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Thursday, July 25, 2024

Utah Detects Cosmic Ray from Beyond Galaxy, Scientists Confirm

Scientists studying the mysterious beginnings of potent cosmic rays have identified an uncommon ultra-high-energy particle. They propose that this particle journeyed to Earth from a location beyond the Milky Way galaxy.

As detailed in a recent publication in the journal Science on Thursday, the energy carried by this subatomic particle, invisible to the human eye, is likened to the impact of dropping a brick on your toe from waist height. The research suggests that this particle rivals the most energetic cosmic ray ever observed, known as the “Oh-My-God” particle, identified in 1991.

Cosmic rays, comprising charged particles, continuously traverse space and shower the Earth. While low-energy cosmic rays can originate from the sun, the exceedingly high-energy ones are extraordinary and believed to travel vast distances from other galaxies and extragalactic sources.

According to John Matthews, a research professor at the University of Utah and coauthor of the study, low-energy cosmic rays pass through the palm of your hand every second if you extend it. However, the occurrence of high-energy cosmic rays is more like one per square kilometer per century, making it highly improbable for them to traverse a human hand.

Despite extensive research spanning years, the precise origins of these high-energy particles remain elusive. They are presumed to be associated with the universe’s most energetic phenomena, such as those involving black holes, gamma-ray bursts, and active galactic nuclei. However, the most powerful ones discovered to date seem to emanate from voids or spaces where no violent celestial events have occurred.

Tracking high-energy cosmic rays

The recently identified particle, affectionately dubbed the Amaterasu particle after the sun goddess in Japanese mythology, was sighted by the Telescope Array, a cosmic ray observatory in Utah’s West Desert.

Since 2008, the Telescope Array comprises 507 surface detectors, each the size of a ping-pong table, spread across 700 square kilometers (270 square miles). Despite observing over 30 ultra-high-energy cosmic rays, none matched the magnitude of the Amaterasu particle, which interacted with the Earth’s atmosphere above Utah on May 27, 2021. The resulting secondary particles rained down to the ground, where they were captured by the detectors, as outlined in the study.

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Analyzing the data involves assessing the number of particles hitting each detector, providing insights into the primary cosmic ray’s energy, as explained by John Matthews. The event activated 23 surface detectors, indicating an estimated energy of approximately 244 extra-electron volts. In comparison, the famous “Oh My God particle” was identified over three decades ago and registered at 320 exa-electron volts.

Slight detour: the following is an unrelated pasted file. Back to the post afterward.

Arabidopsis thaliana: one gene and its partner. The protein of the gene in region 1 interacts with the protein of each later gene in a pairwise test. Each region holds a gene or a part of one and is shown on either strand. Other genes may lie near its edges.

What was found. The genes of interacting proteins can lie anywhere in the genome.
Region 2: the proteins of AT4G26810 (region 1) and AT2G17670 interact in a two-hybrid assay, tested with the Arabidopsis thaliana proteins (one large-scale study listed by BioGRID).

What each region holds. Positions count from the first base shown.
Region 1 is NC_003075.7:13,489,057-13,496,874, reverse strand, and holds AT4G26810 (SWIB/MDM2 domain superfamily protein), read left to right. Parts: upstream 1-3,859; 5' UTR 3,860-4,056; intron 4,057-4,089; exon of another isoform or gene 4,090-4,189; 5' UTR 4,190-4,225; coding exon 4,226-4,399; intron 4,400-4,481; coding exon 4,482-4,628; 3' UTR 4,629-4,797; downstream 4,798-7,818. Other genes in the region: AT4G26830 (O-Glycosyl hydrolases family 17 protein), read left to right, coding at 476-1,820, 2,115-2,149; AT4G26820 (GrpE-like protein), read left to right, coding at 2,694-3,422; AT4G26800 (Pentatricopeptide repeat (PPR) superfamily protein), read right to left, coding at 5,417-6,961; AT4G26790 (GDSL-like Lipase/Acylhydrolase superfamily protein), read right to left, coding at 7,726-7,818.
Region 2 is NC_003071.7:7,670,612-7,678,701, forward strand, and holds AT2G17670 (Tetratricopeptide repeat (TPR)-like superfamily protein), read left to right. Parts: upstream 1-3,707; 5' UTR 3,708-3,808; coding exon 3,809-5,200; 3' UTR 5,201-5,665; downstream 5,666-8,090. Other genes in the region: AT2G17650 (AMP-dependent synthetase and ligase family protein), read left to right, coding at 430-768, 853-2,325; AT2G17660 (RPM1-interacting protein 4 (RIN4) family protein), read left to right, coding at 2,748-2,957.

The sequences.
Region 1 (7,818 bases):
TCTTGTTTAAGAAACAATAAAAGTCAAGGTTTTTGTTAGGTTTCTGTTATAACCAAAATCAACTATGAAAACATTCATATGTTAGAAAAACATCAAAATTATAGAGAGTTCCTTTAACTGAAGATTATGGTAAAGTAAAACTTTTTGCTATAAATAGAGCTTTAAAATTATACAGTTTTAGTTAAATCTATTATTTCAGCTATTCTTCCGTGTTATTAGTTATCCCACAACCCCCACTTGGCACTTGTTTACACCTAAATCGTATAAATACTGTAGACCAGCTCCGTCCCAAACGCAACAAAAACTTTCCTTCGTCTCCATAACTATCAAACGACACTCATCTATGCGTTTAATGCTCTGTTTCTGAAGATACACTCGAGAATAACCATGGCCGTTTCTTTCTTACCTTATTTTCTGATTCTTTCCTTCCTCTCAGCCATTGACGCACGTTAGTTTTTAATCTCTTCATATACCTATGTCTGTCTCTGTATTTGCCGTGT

In perspective, 1 exa-electron volt equals 1 billion gigaelectron volts, and 1 gigaelectron volt equals 1 billion electron volts. This makes the Amaterasu particle an astounding 244,000,000,000,000,000,000 electron volts. In contrast, according to NASA, the typical energy of an electron in the polar aurora is 40,000 electron volts.

An ultra-high-energy cosmic ray carries energy levels tens of millions of times greater than those produced by any human-made particle accelerator, including the Large Hadron Collider, the most potent accelerator ever constructed, clarified Glennys Farrar, a physics professor at New York University.

Farrar, who was not part of the study, conveyed via email, “What is needed is an area with extremely high magnetic fields—similar to a super-sized LHC, but occurring naturally. The necessary conditions are exceptional, making the sources extremely rare, and the particles disperse into the vast universe, minimizing the likelihood of one reaching Earth.”

While the Earth’s atmosphere largely shields humans from harmful effects caused by these particles, occasional computer glitches can result from cosmic rays. However, the particles, along with space radiation in general, present a more significant threat to astronauts, with the potential to induce structural damage to DNA and alter various cellular processes, as noted by NASA.

Mysterious source

The origin of these ultra-high-energy particles remains a puzzle for scientists.

John Matthews, a co-spokesman for the Telescope Array Collaboration, noted that the two most significant recorded cosmic rays seem to have “random” origins. When their paths are retraced, there appears to be no source of high energy capable of producing such particles. Specifically, the Amaterasu particle seems to have originated from the Local Void, an empty region of space adjacent to the Milky Way galaxy.

“If you take the two highest-energy events—the one that we just found, the ‘Oh-My-God’ particle—those don’t even seem to point to anything. It should be something relatively close. Astronomers with visible telescopes can’t see anything huge and violent,” explained Matthews. “It comes from a region that looks like a local space. It’s a void. So what the heck’s going on?”

Potential answers might emerge with the expansion of the Telescope Array. Upon completion, 500 new detectors will enable the array to capture particle showers induced by cosmic rays across 2,900 square kilometers (about 1,120 square miles)—an area nearly the size of Rhode Island, according to the University of Utah statement.

John Collins
John Collins
John is an esteemed journalist and author renowned for their incisive reporting and deep insights into global affairs. As a prominent contributor to City Telegraph, John brings over 5 years of experience covering diverse geopolitical landscapes, from the corridors of power in major capitals to the frontlines of conflict zones.

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